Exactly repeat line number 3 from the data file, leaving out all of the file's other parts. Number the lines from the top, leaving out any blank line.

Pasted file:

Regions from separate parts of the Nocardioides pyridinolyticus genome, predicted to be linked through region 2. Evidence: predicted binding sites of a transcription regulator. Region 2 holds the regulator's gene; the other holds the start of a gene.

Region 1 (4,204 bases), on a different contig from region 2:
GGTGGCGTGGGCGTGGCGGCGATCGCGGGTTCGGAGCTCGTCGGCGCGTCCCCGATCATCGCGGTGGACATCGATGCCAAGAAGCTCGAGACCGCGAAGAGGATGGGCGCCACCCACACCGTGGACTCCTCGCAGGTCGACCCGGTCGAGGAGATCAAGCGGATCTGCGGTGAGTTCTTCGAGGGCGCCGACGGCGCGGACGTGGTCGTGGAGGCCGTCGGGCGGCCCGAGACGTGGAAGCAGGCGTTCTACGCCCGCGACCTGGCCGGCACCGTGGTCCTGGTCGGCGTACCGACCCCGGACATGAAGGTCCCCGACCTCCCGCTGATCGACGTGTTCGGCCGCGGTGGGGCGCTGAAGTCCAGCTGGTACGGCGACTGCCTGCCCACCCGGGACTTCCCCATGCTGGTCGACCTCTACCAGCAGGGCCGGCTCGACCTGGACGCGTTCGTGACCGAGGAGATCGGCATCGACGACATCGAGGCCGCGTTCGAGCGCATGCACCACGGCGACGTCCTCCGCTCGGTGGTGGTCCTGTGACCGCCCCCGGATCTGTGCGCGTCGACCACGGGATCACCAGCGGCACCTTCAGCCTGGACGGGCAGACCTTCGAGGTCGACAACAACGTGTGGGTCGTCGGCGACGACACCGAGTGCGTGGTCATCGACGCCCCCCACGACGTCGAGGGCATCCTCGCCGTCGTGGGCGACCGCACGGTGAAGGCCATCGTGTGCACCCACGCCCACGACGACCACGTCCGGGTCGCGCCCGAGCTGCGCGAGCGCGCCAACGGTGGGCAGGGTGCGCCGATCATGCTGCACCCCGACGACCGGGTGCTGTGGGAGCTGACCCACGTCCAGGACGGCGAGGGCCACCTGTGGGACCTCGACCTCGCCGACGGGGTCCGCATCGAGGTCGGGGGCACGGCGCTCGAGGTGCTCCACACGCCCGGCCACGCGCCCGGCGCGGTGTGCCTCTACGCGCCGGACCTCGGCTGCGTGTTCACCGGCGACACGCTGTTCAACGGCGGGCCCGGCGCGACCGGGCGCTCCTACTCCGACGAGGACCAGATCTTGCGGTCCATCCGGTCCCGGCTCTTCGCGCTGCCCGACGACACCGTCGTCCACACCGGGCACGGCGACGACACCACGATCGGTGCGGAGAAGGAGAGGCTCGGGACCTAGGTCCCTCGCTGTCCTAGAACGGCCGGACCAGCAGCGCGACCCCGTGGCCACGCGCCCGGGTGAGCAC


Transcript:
GGTGGCGTGGGCGTGGCGGCGATCGCGGGTTCGGAGCTCGTCGGCGCGTCCCCGATCATCGCGGTGGACATCGATGCCAAGAAGCTCGAGACCGCGAAGAGGATGGGCGCCACCCACACCGTGGACTCCTCGCAGGTCGACCCGGTCGAGGAGATCAAGCGGATCTGCGGTGAGTTCTTCGAGGGCGCCGACGGCGCGGACGTGGTCGTGGAGGCCGTCGGGCGGCCCGAGACGTGGAAGCAGGCGTTCTACGCCCGCGACCTGGCCGGCACCGTGGTCCTGGTCGGCGTACCGACCCCGGACATGAAGGTCCCCGACCTCCCGCTGATCGACGTGTTCGGCCGCGGTGGGGCGCTGAAGTCCAGCTGGTACGGCGACTGCCTGCCCACCCGGGACTTCCCCATGCTGGTCGACCTCTACCAGCAGGGCCGGCTCGACCTGGACGCGTTCGTGACCGAGGAGATCGGCATCGACGACATCGAGGCCGCGTTCGAGCGCATGCACCACGGCGACGTCCTCCGCTCGGTGGTGGTCCTGTGACCGCCCCCGGATCTGTGCGCGTCGACCACGGGATCACCAGCGGCACCTTCAGCCTGGACGGGCAGACCTTCGAGGTCGACAACAACGTGTGGGTCGTCGGCGACGACACCGAGTGCGTGGTCATCGACGCCCCCCACGACGTCGAGGGCATCCTCGCCGTCGTGGGCGACCGCACGGTGAAGGCCATCGTGTGCACCCACGCCCACGACGACCACGTCCGGGTCGCGCCCGAGCTGCGCGAGCGCGCCAACGGTGGGCAGGGTGCGCCGATCATGCTGCACCCCGACGACCGGGTGCTGTGGGAGCTGACCCACGTCCAGGACGGCGAGGGCCACCTGTGGGACCTCGACCTCGCCGACGGGGTCCGCATCGAGGTCGGGGGCACGGCGCTCGAGGTGCTCCACACGCCCGGCCACGCGCCCGGCGCGGTGTGCCTCTACGCGCCGGACCTCGGCTGCGTGTTCACCGGCGACACGCTGTTCAACGGCGGGCCCGGCGCGACCGGGCGCTCCTACTCCGACGAGGACCAGATCTTGCGGTCCATCCGGTCCCGGCTCTTCGCGCTGCCCGACGACACCGTCGTCCACACCGGGCACGGCGACGACACCACGATCGGTGCGGAGAAGGAGAGGCTCGGGACCTAGGTCCCTCGCTGTCCTAGAACGGCCGGACCAGCAGCGCGACCCCGTGGCCACGCGCCCGGGTGAGCAC